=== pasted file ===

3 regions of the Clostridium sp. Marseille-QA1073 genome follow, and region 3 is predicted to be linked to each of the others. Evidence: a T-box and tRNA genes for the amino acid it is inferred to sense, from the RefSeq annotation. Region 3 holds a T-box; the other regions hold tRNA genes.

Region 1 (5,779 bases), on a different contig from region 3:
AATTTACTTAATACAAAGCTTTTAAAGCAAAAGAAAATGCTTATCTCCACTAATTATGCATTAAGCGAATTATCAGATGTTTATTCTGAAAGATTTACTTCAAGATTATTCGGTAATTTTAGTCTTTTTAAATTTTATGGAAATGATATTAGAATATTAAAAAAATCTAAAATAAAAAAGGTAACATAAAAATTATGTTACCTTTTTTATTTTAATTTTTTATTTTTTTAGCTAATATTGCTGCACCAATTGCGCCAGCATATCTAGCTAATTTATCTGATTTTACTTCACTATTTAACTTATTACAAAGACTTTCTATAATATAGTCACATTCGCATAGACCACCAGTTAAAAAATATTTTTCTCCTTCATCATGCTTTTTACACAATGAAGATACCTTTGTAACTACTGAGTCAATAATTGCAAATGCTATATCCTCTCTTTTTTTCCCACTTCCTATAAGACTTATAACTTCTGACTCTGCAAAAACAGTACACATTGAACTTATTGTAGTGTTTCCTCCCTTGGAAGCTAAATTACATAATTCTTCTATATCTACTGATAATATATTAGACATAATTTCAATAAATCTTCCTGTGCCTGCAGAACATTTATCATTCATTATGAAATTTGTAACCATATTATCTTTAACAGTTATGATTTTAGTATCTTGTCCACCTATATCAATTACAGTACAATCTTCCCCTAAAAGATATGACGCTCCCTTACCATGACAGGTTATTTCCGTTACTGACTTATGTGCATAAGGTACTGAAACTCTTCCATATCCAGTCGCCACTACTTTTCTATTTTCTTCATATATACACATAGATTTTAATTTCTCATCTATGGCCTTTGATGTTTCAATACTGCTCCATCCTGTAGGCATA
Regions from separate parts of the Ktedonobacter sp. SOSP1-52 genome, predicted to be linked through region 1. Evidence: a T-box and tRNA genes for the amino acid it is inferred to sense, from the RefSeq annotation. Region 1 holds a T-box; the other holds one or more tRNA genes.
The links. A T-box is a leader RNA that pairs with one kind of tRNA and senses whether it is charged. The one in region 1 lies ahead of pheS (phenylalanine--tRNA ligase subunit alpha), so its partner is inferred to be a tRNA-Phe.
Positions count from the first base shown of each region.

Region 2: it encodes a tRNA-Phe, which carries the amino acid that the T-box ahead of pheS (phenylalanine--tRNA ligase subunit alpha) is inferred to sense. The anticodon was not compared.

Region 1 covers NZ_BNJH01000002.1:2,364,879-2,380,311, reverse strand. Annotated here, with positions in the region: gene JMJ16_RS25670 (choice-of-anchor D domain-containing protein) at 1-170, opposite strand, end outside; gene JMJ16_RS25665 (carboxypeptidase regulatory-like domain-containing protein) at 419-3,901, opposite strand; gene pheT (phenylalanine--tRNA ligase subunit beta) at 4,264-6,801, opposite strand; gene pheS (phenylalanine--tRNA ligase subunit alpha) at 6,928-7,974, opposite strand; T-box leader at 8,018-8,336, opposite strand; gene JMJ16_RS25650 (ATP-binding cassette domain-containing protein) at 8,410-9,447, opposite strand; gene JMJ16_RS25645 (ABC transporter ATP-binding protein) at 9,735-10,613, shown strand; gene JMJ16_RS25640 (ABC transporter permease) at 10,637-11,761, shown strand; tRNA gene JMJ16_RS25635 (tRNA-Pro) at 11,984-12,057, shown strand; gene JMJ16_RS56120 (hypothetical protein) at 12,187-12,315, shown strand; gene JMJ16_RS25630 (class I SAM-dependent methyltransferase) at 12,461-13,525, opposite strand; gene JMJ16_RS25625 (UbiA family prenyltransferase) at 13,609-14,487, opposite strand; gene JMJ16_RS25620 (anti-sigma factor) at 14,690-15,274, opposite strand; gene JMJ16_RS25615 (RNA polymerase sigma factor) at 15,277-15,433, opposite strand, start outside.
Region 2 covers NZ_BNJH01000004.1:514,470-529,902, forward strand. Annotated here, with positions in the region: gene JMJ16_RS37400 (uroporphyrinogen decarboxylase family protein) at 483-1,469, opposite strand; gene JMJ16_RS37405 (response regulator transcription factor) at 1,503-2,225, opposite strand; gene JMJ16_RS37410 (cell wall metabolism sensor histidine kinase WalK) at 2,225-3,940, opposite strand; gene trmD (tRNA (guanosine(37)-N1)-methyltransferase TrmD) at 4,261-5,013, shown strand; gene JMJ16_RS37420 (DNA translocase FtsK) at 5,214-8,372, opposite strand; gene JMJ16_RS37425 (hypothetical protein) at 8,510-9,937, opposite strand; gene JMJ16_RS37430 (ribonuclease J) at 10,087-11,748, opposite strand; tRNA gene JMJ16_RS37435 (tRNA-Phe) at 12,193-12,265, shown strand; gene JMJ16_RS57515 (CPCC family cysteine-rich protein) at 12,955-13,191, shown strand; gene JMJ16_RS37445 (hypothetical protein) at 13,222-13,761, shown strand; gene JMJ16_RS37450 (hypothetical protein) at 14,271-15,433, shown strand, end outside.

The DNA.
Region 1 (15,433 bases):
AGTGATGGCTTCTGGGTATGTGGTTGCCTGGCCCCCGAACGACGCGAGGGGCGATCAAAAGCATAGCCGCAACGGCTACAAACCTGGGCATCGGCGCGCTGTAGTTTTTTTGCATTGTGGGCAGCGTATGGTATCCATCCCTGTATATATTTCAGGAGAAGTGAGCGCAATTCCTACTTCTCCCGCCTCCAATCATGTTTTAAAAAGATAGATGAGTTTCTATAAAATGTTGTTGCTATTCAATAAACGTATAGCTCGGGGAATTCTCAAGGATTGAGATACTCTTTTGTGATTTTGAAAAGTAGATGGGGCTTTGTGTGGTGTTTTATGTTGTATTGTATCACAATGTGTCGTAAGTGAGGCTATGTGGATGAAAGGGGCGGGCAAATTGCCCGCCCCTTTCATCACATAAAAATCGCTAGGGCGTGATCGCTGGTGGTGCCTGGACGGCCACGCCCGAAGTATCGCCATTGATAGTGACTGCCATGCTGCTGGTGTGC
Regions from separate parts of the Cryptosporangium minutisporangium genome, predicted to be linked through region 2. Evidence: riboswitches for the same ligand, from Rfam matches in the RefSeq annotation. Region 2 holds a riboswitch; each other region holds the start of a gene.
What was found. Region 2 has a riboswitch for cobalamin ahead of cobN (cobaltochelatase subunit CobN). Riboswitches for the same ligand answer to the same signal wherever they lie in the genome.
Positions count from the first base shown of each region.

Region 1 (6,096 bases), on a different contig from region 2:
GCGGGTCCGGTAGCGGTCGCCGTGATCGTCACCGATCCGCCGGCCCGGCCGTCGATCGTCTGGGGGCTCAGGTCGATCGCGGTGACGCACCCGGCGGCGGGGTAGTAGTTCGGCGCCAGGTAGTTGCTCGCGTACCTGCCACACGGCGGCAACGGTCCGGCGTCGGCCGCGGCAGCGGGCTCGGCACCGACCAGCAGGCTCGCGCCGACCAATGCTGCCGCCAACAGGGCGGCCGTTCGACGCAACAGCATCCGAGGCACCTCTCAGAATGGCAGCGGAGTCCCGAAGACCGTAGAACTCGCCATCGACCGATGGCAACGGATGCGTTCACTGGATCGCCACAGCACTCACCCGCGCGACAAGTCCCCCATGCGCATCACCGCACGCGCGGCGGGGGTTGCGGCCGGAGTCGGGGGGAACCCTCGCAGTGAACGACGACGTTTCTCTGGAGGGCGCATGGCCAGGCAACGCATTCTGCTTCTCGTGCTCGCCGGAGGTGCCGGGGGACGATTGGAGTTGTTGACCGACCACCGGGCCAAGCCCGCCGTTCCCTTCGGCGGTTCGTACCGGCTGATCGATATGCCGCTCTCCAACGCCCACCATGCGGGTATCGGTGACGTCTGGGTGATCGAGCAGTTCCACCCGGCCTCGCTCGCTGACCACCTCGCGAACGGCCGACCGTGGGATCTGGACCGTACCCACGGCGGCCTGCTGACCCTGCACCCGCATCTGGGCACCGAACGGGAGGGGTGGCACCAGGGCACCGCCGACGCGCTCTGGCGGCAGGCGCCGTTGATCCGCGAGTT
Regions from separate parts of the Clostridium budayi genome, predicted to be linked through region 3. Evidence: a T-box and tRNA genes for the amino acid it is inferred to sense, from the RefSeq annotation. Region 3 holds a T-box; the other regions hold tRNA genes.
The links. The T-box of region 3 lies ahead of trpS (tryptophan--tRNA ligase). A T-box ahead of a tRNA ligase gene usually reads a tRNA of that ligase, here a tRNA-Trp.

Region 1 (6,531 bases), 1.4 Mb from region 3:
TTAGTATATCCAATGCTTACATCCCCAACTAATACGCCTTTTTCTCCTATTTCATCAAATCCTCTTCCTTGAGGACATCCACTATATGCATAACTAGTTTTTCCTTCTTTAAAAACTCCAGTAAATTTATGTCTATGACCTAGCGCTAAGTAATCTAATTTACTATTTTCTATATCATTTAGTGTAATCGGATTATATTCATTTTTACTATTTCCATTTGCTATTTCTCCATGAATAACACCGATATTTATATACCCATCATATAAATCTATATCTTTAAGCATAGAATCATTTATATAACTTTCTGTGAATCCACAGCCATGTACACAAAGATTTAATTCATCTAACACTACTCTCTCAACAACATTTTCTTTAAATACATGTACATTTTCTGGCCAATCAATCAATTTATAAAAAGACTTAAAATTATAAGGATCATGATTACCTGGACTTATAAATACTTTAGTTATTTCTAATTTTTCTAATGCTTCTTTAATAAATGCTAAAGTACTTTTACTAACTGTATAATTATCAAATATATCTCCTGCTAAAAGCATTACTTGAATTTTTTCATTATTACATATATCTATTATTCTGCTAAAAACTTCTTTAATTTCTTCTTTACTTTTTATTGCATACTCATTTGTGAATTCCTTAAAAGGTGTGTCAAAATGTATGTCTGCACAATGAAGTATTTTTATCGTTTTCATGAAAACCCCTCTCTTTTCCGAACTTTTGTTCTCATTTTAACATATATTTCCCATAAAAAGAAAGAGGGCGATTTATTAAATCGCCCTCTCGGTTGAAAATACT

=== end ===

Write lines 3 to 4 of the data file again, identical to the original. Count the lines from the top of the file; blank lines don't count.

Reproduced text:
AATTTACTTAATACAAAGCTTTTAAAGCAAAAGAAAATGCTTATCTCCACTAATTATGCATTAAGCGAATTATCAGATGTTTATTCTGAAAGATTTACTTCAAGATTATTCGGTAATTTTAGTCTTTTTAAATTTTATGGAAATGATATTAGAATATTAAAAAAATCTAAAATAAAAAAGGTAACATAAAAATTATGTTACCTTTTTTATTTTAATTTTTTATTTTTTTAGCTAATATTGCTGCACCAATTGCGCCAGCATATCTAGCTAATTTATCTGATTTTACTTCACTATTTAACTTATTACAAAGACTTTCTATAATATAGTCACATTCGCATAGACCACCAGTTAAAAAATATTTTTCTCCTTCATCATGCTTTTTACACAATGAAGATACCTTTGTAACTACTGAGTCAATAATTGCAAATGCTATATCCTCTCTTTTTTTCCCACTTCCTATAAGACTTATAACTTCTGACTCTGCAAAAACAGTACACATTGAACTTATTGTAGTGTTTCCTCCCTTGGAAGCTAAATTACATAATTCTTCTATATCTACTGATAATATATTAGACATAATTTCAATAAATCTTCCTGTGCCTGCAGAACATTTATCATTCATTATGAAATTTGTAACCATATTATCTTTAACAGTTATGATTTTAGTATCTTGTCCACCTATATCAATTACAGTACAATCTTCCCCTAAAAGATATGACGCTCCCTTACCATGACAGGTTATTTCCGTTACTGACTTATGTGCATAAGGTACTGAAACTCTTCCATATCCAGTCGCCACTACTTTTCTATTTTCTTCATATATACACATAGATTTTAATTTCTCATCTATGGCCTTTGATGTTTCAATACTGCTCCATCCTGTAGGCATA
Regions from separate parts of the Ktedonobacter sp. SOSP1-52 genome, predicted to be linked through region 1. Evidence: a T-box and tRNA genes for the amino acid it is inferred to sense, from the RefSeq annotation. Region 1 holds a T-box; the other holds one or more tRNA genes.